As your speed rises, wind resistance becomes dominant. So a rider with floppier clothes, or just more hair, will have to work quite a lot harder. Could that be an issue with you?

Maybe it's Rebekah..kah..kah

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Poland, but the chain seems fine, I think it's the tyres, looking at them now they are a bit of a meat & potato pie compared to my old bike in the UK

Nice. How are the burds ?

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A £65 bike is going to be rubbish. Tyres will help, should be able to get some bog standard slicks for £20 for a pair. If you are doing reasonable mileage then invest in a second hand bike that looks like its been looked after.

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Nice. How are the burds ?

As it happens, they seem mostly to be lookers all around me, but all seem married at a young age so even if I were looking I'd only be able to get a cheater (thats not my cup of tea anyway)

A £65 bike is going to be rubbish. Tyres will help, should be able to get some bog standard slicks for £20 for a pair. If you are doing reasonable mileage then invest in a second hand bike that looks like its been looked after.

That said, the £85 bikes are good, took one for a test spin late yesterday evening, zooming around I was like a teenager, only problem was the dynamo is prone to disengage without warning - not so good at night on what are known here locally as very dangerous roads which you still have to deal with as the cycle paths are only the main arteries and even then you have to cross tram lines and major road junctions. Fortunately the rear has a battery and fades slowly when the dynamo cuts out or you stop for a junction. As cheap bikes go, the £85 one does the job (also a hybrid, also heavier than the cheap mountain bike)

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i've got mb tyres on my bike, mainly because when i cycle through chav central it reduces the chances of puncture on all the broken glass that tends to be everywhere :(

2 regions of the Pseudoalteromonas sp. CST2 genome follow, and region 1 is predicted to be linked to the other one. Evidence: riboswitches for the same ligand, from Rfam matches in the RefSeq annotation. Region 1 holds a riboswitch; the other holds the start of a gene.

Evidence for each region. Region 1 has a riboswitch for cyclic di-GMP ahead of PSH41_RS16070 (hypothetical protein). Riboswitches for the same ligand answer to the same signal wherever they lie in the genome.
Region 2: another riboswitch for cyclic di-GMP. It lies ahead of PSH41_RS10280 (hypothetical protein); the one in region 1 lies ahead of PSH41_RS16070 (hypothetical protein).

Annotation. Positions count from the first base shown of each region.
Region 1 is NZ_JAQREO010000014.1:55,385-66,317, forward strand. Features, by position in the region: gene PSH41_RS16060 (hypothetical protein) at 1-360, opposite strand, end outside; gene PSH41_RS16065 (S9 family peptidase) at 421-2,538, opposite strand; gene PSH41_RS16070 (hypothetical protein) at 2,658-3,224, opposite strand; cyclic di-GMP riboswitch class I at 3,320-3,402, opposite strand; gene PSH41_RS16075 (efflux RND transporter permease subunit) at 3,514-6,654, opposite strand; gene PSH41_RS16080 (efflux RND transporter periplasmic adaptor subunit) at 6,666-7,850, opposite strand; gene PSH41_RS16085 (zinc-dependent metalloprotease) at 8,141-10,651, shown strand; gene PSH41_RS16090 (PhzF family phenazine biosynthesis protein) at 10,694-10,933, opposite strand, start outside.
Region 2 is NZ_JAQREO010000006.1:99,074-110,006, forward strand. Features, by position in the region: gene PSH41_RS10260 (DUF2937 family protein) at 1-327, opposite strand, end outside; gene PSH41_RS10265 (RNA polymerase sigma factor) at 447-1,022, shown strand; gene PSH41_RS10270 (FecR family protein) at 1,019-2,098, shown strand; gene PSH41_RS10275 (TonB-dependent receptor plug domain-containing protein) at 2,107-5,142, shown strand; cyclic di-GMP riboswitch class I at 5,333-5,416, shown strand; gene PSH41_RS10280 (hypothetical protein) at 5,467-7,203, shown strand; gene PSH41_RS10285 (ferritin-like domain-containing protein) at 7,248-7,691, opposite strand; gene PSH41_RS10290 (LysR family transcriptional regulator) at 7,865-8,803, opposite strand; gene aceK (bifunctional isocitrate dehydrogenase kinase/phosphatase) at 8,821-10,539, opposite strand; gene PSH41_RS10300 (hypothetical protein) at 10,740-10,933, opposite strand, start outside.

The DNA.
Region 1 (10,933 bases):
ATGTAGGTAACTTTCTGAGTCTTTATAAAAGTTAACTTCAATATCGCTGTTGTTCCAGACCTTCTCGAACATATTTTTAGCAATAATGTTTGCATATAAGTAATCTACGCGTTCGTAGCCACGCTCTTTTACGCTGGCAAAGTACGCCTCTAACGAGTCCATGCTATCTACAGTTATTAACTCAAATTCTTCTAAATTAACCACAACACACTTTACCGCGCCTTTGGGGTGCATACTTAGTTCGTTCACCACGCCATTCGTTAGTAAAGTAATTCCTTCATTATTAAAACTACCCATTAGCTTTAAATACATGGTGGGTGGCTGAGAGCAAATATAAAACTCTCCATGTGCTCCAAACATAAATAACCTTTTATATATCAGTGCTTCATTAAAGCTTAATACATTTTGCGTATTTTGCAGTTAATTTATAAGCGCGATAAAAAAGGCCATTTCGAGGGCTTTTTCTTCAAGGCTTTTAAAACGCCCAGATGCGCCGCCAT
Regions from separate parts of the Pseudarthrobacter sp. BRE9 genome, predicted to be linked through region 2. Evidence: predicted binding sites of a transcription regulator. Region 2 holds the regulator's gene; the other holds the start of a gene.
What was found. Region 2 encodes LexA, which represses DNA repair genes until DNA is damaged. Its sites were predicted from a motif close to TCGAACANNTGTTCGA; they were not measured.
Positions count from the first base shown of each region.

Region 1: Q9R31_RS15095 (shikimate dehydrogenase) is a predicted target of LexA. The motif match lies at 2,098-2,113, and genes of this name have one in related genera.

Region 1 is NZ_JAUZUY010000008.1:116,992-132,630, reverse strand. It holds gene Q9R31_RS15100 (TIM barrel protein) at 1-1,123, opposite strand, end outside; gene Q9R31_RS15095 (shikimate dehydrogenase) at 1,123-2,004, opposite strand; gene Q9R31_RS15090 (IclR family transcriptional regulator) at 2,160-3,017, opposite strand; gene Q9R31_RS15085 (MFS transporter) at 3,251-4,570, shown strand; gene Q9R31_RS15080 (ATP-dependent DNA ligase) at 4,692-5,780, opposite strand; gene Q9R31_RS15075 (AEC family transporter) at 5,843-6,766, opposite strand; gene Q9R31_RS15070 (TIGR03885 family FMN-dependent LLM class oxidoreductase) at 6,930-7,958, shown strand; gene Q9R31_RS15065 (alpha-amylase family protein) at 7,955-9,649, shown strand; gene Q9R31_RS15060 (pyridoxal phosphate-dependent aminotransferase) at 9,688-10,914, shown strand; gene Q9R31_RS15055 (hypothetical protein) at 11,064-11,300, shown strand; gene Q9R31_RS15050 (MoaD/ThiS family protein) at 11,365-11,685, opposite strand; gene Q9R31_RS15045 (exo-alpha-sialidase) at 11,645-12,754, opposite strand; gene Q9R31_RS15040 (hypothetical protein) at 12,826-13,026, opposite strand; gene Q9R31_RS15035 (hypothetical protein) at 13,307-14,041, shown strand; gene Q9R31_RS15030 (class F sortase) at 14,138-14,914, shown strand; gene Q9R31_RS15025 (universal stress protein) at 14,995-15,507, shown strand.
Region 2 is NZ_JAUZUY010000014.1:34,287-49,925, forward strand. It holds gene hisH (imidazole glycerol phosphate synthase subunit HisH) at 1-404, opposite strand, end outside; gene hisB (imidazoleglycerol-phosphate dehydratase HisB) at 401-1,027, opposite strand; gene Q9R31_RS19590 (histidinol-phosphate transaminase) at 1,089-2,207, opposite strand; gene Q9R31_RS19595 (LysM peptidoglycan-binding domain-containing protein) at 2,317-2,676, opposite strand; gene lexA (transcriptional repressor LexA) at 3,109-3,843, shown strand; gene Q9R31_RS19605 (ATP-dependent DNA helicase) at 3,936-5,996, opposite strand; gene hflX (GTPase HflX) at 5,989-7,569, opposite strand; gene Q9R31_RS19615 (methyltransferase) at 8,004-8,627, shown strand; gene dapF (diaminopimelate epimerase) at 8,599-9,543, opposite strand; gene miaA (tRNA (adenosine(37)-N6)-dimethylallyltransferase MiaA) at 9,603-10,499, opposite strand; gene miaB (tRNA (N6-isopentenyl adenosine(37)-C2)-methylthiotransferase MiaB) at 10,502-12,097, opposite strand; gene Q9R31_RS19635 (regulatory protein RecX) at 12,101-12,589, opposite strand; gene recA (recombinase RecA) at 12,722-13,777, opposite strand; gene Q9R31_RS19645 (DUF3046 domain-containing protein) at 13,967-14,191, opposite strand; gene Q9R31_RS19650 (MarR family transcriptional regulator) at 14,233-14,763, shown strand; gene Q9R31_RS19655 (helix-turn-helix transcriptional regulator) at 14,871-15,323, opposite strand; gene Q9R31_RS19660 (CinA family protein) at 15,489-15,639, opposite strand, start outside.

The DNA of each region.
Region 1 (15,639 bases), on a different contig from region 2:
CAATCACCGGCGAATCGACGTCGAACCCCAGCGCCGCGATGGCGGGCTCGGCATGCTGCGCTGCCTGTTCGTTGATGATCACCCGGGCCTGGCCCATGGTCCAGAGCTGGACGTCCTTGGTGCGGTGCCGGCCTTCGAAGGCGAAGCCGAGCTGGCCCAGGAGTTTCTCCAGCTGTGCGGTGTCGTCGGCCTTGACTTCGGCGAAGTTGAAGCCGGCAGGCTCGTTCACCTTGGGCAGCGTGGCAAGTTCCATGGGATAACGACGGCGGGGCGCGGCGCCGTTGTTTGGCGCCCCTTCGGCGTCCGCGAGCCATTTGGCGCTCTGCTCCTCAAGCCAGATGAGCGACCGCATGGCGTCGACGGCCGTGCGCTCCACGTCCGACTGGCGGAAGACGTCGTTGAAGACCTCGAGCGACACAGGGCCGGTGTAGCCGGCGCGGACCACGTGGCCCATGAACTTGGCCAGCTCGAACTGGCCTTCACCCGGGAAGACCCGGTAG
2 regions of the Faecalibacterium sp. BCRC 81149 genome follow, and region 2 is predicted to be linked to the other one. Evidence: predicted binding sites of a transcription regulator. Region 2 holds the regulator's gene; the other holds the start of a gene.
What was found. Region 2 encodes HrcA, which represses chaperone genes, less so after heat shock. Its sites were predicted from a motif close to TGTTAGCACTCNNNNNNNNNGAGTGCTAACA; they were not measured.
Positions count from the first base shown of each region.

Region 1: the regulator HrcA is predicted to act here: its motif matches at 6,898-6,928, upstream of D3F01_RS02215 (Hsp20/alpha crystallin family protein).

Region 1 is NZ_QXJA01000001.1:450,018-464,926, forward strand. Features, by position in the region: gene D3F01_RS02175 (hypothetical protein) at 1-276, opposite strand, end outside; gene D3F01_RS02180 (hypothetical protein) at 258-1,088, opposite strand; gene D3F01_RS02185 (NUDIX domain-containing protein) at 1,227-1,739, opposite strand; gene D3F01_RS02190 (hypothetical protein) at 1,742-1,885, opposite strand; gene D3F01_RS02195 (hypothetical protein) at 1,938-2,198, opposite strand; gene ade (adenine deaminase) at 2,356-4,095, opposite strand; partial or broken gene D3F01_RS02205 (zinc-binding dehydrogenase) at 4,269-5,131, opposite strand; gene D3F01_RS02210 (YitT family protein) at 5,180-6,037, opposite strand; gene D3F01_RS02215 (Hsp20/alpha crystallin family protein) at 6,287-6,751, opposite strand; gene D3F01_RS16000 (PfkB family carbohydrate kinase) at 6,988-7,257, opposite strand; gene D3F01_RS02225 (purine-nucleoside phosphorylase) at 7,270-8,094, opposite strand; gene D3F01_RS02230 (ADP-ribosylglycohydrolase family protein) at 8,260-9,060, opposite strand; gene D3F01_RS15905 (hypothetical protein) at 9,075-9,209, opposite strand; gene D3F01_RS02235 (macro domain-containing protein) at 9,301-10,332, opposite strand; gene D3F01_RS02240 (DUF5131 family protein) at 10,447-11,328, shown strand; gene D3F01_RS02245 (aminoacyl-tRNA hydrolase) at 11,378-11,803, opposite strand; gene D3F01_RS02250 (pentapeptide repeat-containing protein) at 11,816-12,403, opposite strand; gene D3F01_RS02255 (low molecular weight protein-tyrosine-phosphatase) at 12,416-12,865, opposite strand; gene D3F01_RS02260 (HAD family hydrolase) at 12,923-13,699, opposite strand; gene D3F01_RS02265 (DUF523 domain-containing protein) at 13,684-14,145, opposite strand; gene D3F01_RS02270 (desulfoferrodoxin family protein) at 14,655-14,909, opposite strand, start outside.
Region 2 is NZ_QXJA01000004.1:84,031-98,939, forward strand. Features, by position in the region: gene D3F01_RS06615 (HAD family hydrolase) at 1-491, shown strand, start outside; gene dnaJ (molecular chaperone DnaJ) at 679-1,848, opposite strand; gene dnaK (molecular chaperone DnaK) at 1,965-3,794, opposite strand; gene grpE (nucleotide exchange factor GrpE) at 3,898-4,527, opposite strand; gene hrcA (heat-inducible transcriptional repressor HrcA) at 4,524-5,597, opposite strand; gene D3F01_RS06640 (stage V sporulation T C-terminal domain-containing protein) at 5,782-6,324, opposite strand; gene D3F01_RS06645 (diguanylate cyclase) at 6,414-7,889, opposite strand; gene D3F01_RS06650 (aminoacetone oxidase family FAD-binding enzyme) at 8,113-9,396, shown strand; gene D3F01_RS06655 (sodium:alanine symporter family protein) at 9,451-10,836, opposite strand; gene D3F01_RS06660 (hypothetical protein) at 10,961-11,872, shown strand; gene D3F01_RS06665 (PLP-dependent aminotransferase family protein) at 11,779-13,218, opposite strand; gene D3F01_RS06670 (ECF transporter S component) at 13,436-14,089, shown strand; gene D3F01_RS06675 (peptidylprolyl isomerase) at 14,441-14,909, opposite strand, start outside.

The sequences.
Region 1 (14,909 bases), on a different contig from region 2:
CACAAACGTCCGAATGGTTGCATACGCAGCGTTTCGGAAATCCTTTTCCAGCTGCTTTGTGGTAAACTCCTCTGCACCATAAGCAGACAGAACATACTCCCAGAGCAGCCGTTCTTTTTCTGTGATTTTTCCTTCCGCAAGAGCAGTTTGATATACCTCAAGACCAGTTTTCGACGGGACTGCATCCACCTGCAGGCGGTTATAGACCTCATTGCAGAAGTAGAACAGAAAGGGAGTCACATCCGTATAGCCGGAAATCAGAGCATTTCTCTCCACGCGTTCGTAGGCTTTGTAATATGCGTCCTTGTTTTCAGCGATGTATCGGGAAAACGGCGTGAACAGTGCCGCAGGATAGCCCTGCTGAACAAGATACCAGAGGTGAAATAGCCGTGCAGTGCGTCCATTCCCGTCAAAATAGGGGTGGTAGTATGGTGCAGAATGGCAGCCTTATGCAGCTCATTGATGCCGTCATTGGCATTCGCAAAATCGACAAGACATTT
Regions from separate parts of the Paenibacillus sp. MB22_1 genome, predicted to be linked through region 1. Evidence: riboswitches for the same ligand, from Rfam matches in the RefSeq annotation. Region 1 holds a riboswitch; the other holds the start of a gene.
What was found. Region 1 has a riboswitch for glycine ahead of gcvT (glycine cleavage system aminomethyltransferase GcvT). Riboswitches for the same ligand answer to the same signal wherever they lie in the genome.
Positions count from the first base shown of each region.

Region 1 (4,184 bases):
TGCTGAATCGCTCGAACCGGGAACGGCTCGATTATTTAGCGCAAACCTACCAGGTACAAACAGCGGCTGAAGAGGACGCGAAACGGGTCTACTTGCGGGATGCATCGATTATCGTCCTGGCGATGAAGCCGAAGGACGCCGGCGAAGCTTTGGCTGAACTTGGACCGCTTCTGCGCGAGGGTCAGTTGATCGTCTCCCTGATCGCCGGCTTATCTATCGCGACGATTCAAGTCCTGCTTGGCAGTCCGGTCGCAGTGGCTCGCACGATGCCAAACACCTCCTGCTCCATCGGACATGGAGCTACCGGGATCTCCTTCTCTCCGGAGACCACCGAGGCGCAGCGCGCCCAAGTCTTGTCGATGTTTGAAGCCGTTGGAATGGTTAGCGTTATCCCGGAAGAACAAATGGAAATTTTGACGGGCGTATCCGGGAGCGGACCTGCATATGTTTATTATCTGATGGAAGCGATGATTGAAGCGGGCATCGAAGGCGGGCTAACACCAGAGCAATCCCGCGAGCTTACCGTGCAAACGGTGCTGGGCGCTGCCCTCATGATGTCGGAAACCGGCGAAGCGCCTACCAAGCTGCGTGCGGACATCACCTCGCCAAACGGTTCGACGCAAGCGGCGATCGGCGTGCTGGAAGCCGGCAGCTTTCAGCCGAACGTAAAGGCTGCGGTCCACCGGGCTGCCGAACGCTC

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i've got mb tyres on my bike, mainly because when i cycle through chav central it reduces the chances of puncture on all the broken glass that tends to be everywhere :(

That is very much an issue here, all over the place there are broken beer bottles. But having tested the other bicycle, the trade off seems to be the chunky tyres make harder work of getting around.

The two bicycles that I have tried here and that are very good for the price and whizz about easily are made by Sprick (Poland and Germany). Am almost tempted to buy one here and put it in Ryan Air's hold but I think they'll charge quite a bit extra for the privilege of taking it back to Stansted

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Well today had to lay out for new brake pads. About £12 plus will need new slicks shortly for my hybrid, doubtless another £20-25 or so. So these new bikes are pretty good value and in some respects hardly worth repairing. In London they tend to get nicked before they wear out. dry.gif

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Well today had to lay out for new brake pads. About £12 plus will need new slicks shortly for my hybrid, doubtless another £20-25 or so. So these new bikes are pretty good value and in some respects hardly worth repairing. In London they tend to get nicked before they wear out. dry.gif

Crikey O'Riley, last time I bougt brake blocks they were two bob a pair from Reggy Huggins bicycle shop. Mind you t'were before t'internet.

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These are the Kenda's I've tried (Kwesst), found them to be pretty good, though not tried others, did do quite a bit of research at the time to make this choice for a smooth running yet reasonably rugged tyre not too prone to puncures.

http://cgi.ebay.co.uk/26-x-1-50-tyres-KENDA-slicks-CYCLE-Road-Tyres-KWEST-x-2-/190396815323?pt=UK_sportsleisure_cycling_bikeparts_SR&var=&hash=item72167ba0c1

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Crikey O'Riley, last time I bougt brake blocks they were two bob a pair from Reggy Huggins bicycle shop. Mind you t'were before t'internet.

We have steep hill up here in t'North so they do get hammered. Someone needs to invent engine breaking for bikes..wink.gif